Author:Łukasz Kaczmarek (Adam Mickiewicz University)
Paper short abstract:
Drawing on fieldwork among Polish post-accession migrants in Ireland I discuss their deeply rooted in historicism attitudes toward nationalism, belonging and right for migration to 'civilised' countries.
Paper long abstract:
Kulturkampf - aggressive policy of secularisation, and related orientalising convictions of German authorities (including Max Weber) on Polish cultural inferiority had resulted in one of the first ethnic cleansings in a modern nation-state history (so called Prussian expulsions, 1885). But terminology of cultural clashes and hierarchies promoted within its framework has paradoxically found numerous followers among its victims: the participants of Polish public culture. It is frequently utilised also nowadays. Obviously accents have changed, claiming adherence of Polish culture to 'Western' or 'Christian' civilisation, and its superiority over the more 'oriental'.
Therefore, in spite that since 19th Century Poland has been left by over 20 million of migrants, including war and political refugees, who frequently experienced a cultural discrimination, Polish educational system and public culture is rather avoiding this topic, focusing on those who remained on Polish soil, prising their loyalty, sufferings and heroism in the context of Euro-American history of civilisation supremacy, conquest and right to rule or, at least, to abuse.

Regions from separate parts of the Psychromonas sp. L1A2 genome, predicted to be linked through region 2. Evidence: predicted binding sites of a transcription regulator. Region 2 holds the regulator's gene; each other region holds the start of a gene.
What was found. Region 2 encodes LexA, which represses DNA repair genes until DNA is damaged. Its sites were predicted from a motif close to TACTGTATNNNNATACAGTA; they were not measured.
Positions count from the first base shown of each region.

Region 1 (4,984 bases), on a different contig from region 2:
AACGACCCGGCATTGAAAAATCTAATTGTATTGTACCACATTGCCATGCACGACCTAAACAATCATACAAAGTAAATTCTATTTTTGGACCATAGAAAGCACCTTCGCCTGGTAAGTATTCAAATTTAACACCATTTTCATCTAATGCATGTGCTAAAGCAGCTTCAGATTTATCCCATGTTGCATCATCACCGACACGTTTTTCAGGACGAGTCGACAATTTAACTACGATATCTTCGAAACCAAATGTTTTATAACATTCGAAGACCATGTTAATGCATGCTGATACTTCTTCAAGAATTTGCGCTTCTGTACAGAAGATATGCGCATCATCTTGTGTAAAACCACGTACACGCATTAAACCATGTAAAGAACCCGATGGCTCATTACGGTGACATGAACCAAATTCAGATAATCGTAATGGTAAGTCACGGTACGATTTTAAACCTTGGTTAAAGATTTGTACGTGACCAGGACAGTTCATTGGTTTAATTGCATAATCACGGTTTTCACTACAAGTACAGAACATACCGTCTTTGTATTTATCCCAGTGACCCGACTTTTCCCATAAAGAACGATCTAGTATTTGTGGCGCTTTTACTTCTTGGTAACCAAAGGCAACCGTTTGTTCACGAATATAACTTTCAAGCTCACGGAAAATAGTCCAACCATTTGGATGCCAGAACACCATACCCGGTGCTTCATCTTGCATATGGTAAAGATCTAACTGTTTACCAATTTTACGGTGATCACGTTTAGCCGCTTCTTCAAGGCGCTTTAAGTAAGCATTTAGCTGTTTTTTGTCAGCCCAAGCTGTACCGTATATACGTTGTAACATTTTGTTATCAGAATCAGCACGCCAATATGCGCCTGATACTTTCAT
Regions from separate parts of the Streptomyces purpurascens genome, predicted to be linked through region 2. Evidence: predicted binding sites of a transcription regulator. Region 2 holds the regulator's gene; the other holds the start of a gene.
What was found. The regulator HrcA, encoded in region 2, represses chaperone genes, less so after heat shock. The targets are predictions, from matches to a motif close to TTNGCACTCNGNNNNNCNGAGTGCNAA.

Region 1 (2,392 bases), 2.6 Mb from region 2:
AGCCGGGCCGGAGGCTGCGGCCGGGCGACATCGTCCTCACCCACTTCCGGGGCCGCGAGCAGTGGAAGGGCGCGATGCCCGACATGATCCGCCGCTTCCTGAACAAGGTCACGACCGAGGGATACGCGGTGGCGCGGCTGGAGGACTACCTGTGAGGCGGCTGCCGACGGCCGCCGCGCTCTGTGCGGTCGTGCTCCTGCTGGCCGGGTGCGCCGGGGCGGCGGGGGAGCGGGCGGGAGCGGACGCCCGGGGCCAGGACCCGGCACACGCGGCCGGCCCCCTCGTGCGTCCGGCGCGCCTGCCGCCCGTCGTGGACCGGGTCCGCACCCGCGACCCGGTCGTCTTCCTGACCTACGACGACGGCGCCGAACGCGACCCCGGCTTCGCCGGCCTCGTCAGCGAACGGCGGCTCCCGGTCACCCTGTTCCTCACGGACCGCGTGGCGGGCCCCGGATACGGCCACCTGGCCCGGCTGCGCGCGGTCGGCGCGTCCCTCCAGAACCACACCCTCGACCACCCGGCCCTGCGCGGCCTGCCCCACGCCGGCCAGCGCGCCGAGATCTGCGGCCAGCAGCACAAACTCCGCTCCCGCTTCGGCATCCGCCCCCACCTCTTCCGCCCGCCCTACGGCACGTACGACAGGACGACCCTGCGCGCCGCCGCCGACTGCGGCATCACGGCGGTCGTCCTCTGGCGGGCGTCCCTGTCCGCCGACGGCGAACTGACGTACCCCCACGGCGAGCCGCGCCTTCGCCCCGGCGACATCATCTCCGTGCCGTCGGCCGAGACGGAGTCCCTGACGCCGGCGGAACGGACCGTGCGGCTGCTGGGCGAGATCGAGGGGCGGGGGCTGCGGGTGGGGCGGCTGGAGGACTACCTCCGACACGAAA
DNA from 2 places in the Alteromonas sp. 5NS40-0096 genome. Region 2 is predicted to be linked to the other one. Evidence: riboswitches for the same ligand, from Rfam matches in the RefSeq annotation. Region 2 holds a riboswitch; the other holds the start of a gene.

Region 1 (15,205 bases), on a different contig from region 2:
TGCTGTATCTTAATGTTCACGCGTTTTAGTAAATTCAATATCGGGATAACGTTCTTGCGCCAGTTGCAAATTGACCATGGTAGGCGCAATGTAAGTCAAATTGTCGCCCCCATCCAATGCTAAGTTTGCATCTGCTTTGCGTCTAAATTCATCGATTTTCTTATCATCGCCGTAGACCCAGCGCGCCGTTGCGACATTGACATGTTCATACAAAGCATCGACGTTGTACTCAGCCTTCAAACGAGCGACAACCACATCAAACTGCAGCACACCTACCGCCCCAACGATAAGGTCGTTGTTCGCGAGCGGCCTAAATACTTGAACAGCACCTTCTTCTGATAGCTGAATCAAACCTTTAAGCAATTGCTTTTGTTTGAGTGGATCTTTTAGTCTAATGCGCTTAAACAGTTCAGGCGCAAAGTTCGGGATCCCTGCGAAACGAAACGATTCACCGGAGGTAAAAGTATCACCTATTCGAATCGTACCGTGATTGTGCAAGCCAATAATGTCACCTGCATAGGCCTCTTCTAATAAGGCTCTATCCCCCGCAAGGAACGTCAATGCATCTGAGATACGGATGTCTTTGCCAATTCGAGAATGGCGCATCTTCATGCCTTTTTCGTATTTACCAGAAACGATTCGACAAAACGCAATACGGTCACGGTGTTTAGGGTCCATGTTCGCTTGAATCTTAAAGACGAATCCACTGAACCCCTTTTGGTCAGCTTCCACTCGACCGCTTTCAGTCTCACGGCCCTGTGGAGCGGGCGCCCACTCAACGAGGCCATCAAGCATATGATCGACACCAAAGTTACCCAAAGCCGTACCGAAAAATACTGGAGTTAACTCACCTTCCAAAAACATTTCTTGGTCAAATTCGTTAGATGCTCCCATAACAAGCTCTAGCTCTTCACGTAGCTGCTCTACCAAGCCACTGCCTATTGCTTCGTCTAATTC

Given such a background, many of my Polish research partners in Ireland, even those of rich migratory family biographies, are convinced that the Poles historically deserve respect and that they fought the privilege of belonging to European family. Many of them imagine the present-day newcomers according to narratives of their orientalising school and universities, and subsequently orientalising Internet social media and networks.
In my paper I discuss the historical international circulation of nationalism that also explain some seemingly irrational issues of recent populism's successes in democratic countries.
Moving and moving again: embodied identifications along multiple trajectories